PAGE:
Sir Lowry's Pass

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This article is about the pass. For the village, see Sir Lowry's Pass Village.
Sir Lowry's Pass
View from Sir Lowry's Pass towards Somerset West and Helderberg.

Sir Lowry's Pass is a mountain pass on the N2 national road in the Western Cape province of South Africa. It crosses the Hottentots-Holland mountain range between Somerset West and the Elgin valley, on the main national road between Cape Town and the Garden Route. A railway line also crosses the mountain range at this point.

The pass is 4 lanes wide and is subject to heavy traffic, especially at the start and end of holiday periods when many people travel in and out of the Cape Town area, and is sometimes seen as an accident black spot.

The summit of the pass is at 920m. There is a viewpoint at the summit and this point is also used as a paragliding launch point.[1] Baboons are often seen in this area. The top of the pass was formerly the start of the Boland Hiking Trail, but this section of the trail was closed after a number of deaths due to the difficult hiking conditions.[2] On the Grabouw side, the road passes the Steenbras Dam.

Sir Lowry's Pass Village is situated near the base of the pass.

History[edit]

The mountain crossing in that region was known by the indigenous Khoi people as the Gantouw or Eland's Pass, and was used as a stock route. The Dutch and British settlers at the Cape built a rough pass called the Hottentots Holland Kloof Pass following the Gantouw route. The first recorded crossing was in 1664,[2] and by 1821 the pass was seeing 4500 ox-wagons per year crossing into the interior, but the route was so severe that more than 20% of them were damaged.[3] The ruts left by these wagons being dragged over the mountains can still be seen, and were declared a National Monument in 1958.[2][4][5]

Starting in 1828, a new pass was constructed on the current route that would allow ox wagons to navigate the pass without difficulty. Construction began at a site about 2 km to the south of the Hottentots Holland Kloof, by the engineer Charles Michell using convict labour. The new pass was opened on 6 July 1830, and named after Lowry Cole, the Governor of the Cape Colony at the time. The initial estimated cost of the project at the time was £2,672 8s and 6d (equivalent to £10,300,000[6] or R220,000,000 in 2014) with an actual cost upon completion of £3,000 (equivalent to £11,580,000[6] or R256,000,000 in 2014).[5] A toll-house was set-up on the top of mountain to offset the cost of the project to the Cape government collecting £490 in its first two years in addition to additional indirect tax revenue derived from increased use of port facilities and other tolls as a result of the increase in economic activity the pass created.[5]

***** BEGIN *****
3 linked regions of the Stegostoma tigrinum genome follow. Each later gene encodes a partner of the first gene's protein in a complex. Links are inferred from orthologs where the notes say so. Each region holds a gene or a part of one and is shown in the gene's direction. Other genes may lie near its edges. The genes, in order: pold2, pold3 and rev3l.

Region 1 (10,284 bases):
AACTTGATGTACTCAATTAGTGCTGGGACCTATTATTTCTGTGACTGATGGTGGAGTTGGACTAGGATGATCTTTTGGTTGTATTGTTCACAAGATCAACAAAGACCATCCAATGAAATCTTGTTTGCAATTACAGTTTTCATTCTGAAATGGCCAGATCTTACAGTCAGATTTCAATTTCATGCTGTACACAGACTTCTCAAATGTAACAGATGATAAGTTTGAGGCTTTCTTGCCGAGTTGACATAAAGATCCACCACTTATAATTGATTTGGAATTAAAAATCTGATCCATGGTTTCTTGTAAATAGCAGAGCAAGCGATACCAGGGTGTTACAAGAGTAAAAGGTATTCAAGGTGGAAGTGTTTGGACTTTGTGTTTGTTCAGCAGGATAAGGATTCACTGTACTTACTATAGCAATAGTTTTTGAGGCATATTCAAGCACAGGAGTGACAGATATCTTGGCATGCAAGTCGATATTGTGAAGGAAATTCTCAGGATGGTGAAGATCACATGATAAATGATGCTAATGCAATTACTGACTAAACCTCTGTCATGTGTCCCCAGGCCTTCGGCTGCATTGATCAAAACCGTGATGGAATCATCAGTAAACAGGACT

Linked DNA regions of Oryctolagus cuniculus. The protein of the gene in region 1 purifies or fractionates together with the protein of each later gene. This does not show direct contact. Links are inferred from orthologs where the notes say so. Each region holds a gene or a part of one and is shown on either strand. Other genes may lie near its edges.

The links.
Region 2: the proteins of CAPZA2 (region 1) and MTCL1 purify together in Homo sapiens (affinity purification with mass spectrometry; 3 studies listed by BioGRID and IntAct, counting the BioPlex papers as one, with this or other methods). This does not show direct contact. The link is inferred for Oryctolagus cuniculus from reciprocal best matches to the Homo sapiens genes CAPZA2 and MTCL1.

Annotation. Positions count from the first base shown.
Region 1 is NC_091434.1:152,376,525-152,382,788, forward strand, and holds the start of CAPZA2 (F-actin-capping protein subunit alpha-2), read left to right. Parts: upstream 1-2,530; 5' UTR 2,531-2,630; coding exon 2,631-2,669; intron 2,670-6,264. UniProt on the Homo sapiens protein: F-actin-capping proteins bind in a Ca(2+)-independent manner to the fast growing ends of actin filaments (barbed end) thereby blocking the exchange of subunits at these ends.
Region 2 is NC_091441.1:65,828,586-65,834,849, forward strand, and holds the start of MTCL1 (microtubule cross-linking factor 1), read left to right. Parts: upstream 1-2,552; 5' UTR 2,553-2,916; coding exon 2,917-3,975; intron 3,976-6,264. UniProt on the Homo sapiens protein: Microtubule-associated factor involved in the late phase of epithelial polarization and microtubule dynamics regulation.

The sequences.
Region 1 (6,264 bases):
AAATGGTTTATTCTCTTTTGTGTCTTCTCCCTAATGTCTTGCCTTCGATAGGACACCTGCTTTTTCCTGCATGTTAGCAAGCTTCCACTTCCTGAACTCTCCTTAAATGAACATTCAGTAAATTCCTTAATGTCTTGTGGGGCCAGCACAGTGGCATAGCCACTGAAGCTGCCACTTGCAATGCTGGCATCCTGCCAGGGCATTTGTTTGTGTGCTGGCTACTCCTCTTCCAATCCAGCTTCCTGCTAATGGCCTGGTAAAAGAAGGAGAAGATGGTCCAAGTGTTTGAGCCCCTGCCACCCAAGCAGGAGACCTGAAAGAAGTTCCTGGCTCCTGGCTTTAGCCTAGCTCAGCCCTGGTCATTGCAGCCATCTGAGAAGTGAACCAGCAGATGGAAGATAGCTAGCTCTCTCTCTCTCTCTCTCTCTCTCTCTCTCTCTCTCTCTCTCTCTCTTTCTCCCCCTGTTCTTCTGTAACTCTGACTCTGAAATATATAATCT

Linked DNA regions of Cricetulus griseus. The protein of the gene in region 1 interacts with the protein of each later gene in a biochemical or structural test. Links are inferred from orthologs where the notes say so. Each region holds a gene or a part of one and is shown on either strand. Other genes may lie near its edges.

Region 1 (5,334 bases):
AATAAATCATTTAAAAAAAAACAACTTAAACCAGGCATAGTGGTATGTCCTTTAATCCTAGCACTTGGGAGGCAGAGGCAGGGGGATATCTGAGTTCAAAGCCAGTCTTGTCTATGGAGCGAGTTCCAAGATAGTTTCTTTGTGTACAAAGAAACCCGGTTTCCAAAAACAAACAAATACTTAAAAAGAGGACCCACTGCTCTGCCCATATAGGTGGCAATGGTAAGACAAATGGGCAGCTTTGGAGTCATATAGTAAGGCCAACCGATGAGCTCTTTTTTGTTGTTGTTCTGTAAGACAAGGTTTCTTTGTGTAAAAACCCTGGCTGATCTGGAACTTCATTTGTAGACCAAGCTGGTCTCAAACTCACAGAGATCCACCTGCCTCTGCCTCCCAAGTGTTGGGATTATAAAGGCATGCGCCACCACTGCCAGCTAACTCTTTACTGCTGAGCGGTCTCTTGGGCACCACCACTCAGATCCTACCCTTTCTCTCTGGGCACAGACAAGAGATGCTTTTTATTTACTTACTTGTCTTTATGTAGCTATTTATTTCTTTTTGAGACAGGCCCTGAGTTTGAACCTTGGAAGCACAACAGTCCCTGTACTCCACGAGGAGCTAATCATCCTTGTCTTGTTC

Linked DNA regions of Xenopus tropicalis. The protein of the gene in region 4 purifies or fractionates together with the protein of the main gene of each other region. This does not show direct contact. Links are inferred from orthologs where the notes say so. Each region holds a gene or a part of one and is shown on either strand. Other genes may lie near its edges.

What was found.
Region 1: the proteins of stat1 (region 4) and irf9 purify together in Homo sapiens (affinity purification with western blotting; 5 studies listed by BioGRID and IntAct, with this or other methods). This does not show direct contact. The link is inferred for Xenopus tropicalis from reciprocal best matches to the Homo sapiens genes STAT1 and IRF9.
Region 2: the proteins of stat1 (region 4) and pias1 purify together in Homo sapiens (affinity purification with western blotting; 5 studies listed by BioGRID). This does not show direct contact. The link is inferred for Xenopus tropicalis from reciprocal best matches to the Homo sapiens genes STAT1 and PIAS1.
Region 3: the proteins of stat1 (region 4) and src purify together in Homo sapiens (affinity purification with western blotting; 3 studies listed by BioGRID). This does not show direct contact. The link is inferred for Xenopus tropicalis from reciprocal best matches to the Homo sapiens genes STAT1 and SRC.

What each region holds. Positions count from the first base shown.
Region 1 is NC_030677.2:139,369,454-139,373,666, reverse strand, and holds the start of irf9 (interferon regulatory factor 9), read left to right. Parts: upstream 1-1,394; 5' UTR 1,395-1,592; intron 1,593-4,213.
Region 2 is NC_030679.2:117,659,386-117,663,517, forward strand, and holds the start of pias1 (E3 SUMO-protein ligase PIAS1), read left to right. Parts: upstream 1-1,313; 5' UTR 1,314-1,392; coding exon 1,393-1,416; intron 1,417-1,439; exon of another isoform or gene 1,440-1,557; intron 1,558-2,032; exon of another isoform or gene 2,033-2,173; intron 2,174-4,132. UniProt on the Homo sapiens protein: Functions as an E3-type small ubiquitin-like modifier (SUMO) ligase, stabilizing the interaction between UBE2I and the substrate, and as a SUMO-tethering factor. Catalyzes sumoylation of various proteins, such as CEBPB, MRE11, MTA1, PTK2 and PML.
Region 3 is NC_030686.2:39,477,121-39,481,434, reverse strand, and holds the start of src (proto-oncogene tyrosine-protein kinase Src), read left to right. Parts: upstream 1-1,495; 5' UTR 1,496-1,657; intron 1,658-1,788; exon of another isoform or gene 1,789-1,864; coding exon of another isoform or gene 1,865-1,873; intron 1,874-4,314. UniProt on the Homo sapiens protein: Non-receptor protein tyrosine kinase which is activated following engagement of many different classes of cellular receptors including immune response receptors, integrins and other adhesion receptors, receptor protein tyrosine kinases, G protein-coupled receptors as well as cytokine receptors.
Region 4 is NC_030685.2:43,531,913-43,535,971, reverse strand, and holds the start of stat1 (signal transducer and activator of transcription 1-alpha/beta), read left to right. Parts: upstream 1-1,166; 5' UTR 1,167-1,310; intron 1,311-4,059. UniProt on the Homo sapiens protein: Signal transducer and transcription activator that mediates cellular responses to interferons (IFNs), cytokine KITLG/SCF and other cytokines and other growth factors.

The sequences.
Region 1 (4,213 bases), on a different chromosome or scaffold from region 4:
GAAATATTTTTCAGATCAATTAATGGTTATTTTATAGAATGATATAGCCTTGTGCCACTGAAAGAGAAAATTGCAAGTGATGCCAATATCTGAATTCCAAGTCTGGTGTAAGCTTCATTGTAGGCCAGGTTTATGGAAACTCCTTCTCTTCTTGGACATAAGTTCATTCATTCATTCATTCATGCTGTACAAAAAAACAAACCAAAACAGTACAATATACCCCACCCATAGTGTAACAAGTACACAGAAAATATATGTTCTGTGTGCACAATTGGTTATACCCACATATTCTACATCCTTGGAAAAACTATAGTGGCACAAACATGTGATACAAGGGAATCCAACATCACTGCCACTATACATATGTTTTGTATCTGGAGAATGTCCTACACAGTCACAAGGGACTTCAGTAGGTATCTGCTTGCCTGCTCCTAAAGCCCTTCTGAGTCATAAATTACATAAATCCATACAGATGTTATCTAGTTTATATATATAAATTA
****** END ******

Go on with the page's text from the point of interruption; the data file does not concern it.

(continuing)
The pass remained unchanged until a railway line to Caledon that runs parallel to the road was built in 1902 and a level crossing halfway up the road's incline was built. The road remained narrow to the extent that vehicles could only pass each other at selected points on the pass.[5] In the 1930s, the pass was widened and tarred; it was further improved in the 1956 when it was further widened.[5] In 1984 the upper parts were widened to four lanes in a reinforced concrete construction[3] at a cost of R4.5 million.[5]

Summit of Sir Lowry's Pass - Toll-keeper's house
1832 pen and wash drawing by Charles D'Oyly

References[edit]

  1. ^ Hamerton, Greg. "Sir Lowry's Pass near Cape Town". Fresh Air Site Guide. Retrieved 2008-06-22. 
  2. ^ a b c Burman, Jose (1987). Cape Trails and Wilderness Areas. Human & Rousseau. p. 70. 
  3. ^ a b Fleminger, David (2006). Back Roads of the Cape. 
  4. ^ "Cape Town Adventures - Hiking Trails". Retrieved 2008-06-24. 
  5. ^ a b c d e f Murray, Tony (2015). Mega Structures and Master Minds: Great Feats of Civil Engineering in Southern Africa. Cape Town: Tafelberg. pp. 14–21. ISBN 978-0-624-07276-8. 
  6. ^ a b "1828 British pound value in 2014 as a proportion of GDP". Measuring Worth. 2016. 

Coordinates: 34°08′59″S 18°55′42″E / 34.1497°S 18.9283°E / -34.1497; 18.9283